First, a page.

When it was first released in 2013, Arnold Kling’s The Three Languages of Politics was a prescient exploration of political communication, detailing the “three tribal coalitions” that make up America’s political landscape. Progressives, conservatives, and libertarians, he argued, are “like tribes speaking different languages. As a result, political discussions do not lead to agreement. Instead, most political commentary serves to increase polarization.”
The first edition did not make it sufficiently clear that the three-axes model is meant to describe political psychology and political communication, rather than to dissect political thought. The second edition clarified that.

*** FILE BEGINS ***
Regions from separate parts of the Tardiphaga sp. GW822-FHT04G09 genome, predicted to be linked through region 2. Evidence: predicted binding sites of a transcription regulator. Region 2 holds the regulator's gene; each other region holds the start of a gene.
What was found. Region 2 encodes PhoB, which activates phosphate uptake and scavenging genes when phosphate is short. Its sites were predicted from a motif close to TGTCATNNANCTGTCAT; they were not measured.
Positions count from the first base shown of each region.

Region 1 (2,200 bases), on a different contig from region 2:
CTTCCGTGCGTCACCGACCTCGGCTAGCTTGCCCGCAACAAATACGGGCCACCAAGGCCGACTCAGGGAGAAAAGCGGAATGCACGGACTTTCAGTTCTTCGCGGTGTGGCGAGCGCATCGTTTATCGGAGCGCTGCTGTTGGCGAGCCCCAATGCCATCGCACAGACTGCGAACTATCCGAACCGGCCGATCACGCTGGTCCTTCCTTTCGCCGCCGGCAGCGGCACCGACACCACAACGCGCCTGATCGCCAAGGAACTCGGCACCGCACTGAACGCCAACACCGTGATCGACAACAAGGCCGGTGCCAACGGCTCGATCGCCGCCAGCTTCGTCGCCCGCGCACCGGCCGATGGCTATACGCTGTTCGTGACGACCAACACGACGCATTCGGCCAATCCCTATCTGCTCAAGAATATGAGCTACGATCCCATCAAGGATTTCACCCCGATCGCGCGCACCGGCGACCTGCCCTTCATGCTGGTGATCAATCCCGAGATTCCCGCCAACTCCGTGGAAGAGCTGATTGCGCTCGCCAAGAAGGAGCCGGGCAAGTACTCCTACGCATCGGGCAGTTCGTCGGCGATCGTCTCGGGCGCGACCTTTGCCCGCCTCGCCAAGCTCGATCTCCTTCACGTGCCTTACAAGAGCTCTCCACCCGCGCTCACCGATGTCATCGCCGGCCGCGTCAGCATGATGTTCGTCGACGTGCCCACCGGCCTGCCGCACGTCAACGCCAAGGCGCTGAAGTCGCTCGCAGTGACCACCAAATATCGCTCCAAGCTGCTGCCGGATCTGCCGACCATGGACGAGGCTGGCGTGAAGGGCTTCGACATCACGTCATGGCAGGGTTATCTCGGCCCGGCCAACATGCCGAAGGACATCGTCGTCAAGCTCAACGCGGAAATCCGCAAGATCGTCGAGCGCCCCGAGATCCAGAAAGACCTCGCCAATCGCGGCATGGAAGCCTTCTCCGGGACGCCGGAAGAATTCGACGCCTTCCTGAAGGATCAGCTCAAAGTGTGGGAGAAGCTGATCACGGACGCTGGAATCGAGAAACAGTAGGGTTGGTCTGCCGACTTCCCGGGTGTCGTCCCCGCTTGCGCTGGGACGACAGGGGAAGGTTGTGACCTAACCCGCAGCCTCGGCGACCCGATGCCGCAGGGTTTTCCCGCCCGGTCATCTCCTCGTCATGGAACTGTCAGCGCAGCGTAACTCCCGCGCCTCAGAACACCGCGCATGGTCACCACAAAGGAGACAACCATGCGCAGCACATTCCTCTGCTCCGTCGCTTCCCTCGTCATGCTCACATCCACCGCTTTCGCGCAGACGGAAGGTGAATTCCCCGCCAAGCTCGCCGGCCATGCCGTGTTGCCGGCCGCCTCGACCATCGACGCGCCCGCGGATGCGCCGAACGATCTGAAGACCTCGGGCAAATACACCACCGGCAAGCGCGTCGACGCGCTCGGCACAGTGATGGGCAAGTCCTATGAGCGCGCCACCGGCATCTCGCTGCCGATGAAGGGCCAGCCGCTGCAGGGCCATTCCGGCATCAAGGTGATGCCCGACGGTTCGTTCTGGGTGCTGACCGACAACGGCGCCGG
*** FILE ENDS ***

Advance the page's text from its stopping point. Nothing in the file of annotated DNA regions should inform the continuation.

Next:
The second edition made only an offhand mention of the newly emerged phenomenon of Donald Trump. The third edition includes a brief chapter about this phenomenon.
Mr. Trump’s victory in the 2016 presidential election has stimulated interest in political psychology and political communication. But the insight that drove Kling to write the third version of this book is more durable and less accidental than that electoral outcome.
There is now widespread concern with the way that political divisions are exacerbated by the communication that takes place in both traditional and social media. The third edition includes an afterwor…